1. Helen Johnstone says:

      You are right you need more time than a weekend to really see things and make informed decisions

  3. Ricki Grady says:

    After a long, hot summer, autumn is always a time for renewed enthusiasm for planting and planning.Speaking of which, I’d best get out there. It’s a beautiful day after a rainy week: perfect.

  4. Your colchicums are ahead of mine! I will dash out tomorrow and put grit around mine. Lucky I spotted your piece, as I’ve waited a whole year to see my white ones come into flower! Also loved your collection of succulents. Must make more effort to display Mine. Thanks for the inspiration, Helen.

    1. Helen Johnstone says:

      hi Karen
      I was surprised to see it in flower as I am sure when I got it was around November and it was in flower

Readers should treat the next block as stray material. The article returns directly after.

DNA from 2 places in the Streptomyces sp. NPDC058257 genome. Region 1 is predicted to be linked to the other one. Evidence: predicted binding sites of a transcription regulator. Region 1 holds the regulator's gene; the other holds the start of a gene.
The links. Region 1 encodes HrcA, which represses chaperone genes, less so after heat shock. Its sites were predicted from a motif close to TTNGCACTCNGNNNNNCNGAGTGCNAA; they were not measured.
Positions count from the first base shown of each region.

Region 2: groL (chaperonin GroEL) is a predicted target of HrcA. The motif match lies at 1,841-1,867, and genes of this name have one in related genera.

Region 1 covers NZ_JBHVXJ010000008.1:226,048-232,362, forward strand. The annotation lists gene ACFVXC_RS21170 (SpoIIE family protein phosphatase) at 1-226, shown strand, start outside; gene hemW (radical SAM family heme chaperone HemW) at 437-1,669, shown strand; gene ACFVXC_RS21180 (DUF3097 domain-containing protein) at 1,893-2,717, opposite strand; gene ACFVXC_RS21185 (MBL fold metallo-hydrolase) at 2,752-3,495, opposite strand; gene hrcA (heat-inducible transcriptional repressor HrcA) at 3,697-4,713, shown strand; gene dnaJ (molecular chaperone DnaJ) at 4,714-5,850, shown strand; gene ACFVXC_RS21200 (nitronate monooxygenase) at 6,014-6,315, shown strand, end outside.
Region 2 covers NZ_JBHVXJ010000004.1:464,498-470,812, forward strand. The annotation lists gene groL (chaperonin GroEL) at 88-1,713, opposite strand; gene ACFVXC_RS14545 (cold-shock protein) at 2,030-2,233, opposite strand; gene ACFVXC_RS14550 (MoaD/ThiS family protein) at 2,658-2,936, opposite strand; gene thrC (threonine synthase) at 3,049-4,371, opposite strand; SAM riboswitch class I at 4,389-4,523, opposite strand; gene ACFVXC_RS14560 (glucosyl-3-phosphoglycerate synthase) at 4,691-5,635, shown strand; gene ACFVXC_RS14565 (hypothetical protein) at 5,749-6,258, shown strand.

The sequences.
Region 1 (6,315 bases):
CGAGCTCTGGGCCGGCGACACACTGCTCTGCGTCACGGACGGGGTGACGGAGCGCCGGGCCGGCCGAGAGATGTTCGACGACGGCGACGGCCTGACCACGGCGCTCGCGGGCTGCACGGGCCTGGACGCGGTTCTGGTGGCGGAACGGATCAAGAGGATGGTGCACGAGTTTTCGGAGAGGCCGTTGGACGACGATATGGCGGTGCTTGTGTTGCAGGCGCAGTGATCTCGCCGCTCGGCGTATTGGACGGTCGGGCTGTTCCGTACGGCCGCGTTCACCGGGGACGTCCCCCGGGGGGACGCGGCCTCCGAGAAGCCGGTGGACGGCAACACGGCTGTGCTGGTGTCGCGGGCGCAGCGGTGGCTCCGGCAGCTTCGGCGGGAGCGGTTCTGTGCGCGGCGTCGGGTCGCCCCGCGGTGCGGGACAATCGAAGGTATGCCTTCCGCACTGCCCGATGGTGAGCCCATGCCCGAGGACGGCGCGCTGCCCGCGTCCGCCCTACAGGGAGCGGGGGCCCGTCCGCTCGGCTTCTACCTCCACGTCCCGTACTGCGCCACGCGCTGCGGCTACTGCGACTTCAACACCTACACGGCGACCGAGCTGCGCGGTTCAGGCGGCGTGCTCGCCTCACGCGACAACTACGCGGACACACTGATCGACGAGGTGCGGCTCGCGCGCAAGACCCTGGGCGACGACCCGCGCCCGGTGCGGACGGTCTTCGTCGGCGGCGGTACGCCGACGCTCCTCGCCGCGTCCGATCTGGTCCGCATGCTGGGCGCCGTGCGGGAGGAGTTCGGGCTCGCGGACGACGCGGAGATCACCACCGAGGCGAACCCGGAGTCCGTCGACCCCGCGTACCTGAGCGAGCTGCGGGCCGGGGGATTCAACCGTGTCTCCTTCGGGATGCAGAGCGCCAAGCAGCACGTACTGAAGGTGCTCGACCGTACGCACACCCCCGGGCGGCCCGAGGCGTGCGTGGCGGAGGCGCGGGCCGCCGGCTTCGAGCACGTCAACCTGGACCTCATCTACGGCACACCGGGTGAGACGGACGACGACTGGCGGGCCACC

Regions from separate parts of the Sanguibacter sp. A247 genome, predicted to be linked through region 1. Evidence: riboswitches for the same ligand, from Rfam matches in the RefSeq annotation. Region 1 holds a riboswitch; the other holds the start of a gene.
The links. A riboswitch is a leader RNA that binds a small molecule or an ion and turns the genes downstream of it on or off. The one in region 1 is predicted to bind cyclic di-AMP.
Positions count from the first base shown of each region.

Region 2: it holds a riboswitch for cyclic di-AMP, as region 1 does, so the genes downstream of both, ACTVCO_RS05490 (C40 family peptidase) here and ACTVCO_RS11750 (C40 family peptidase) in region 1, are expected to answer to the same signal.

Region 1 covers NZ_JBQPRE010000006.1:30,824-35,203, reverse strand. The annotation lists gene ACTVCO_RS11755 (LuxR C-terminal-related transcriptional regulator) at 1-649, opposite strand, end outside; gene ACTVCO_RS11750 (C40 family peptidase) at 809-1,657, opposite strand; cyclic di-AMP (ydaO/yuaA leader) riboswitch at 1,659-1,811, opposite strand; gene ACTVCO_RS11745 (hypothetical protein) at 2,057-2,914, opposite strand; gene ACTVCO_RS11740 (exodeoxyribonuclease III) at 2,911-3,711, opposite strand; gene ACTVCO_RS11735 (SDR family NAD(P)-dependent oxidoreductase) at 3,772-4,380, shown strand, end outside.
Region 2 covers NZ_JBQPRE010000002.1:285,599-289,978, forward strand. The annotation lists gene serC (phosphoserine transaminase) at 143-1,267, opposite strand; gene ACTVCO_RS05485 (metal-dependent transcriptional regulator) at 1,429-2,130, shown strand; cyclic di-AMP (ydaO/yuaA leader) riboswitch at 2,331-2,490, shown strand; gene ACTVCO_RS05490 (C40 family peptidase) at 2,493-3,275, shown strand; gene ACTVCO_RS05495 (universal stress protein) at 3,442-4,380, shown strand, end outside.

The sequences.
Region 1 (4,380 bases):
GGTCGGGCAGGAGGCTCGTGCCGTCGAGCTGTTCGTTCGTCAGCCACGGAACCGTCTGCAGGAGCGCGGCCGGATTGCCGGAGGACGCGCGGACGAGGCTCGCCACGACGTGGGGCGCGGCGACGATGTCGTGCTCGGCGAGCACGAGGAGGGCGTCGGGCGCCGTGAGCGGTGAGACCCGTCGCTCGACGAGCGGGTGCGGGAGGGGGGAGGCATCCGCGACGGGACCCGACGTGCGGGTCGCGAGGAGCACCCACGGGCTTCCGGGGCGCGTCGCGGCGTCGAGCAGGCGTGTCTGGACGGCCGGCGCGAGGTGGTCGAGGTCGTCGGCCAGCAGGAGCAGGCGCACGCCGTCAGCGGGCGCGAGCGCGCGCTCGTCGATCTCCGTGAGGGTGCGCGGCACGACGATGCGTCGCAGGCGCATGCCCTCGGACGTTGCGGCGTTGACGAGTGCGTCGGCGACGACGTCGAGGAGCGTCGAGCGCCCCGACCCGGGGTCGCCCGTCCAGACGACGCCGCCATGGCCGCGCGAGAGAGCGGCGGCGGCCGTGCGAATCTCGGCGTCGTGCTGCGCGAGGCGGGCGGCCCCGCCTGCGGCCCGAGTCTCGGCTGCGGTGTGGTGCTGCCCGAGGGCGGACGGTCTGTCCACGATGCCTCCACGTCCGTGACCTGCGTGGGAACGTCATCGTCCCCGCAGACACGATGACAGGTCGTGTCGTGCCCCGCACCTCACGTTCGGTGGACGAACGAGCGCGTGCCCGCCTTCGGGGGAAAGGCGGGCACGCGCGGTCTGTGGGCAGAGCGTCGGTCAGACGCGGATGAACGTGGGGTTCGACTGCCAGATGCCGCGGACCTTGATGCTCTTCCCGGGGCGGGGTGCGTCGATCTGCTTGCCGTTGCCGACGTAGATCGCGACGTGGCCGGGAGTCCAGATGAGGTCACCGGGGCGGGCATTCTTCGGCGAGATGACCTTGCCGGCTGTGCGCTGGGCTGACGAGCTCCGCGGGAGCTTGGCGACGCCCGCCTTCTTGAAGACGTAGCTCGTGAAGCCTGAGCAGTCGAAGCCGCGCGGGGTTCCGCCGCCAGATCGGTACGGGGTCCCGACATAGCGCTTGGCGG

5. Pauline says:

    What a beautifully tidy greenhouse, you put me to shame, must go and start clearing mine, also my succulents need sorting out as they are growing out of their pots with bare middles. Like everyone else, I haven’t seen any sign of colchicum flowers yet, must go and have a look.

    1. Helen Johnstone says:

      hi Pauline I was surprised to see what was left of the Colchicum flower.

  6. Aemie E. says:

    Amazing photos, you really are a patient gardener. I love the cacti, all of them. 🙂

  7. hillwards says:

    A magical shot of the Deschampsia in the sun, behind the glowing red berries. I too prefer grasses wandering through other plants – although they can make a dramatic screen in a larger space.

  8. annannstar says:

    Hi Helen, it’s a good read, I enjoy following your progress. Can I ask about the Melianthus, I love the smell of peas on the leaves …. it needs a reasonable amount of light? but not all day sun? and do you leave it out over winter; do you give it any extra protection, mulch or straw? I was thinking of treating it like a pelargonium until I saw yours… the worst we have had is -14C. All info gratefully ….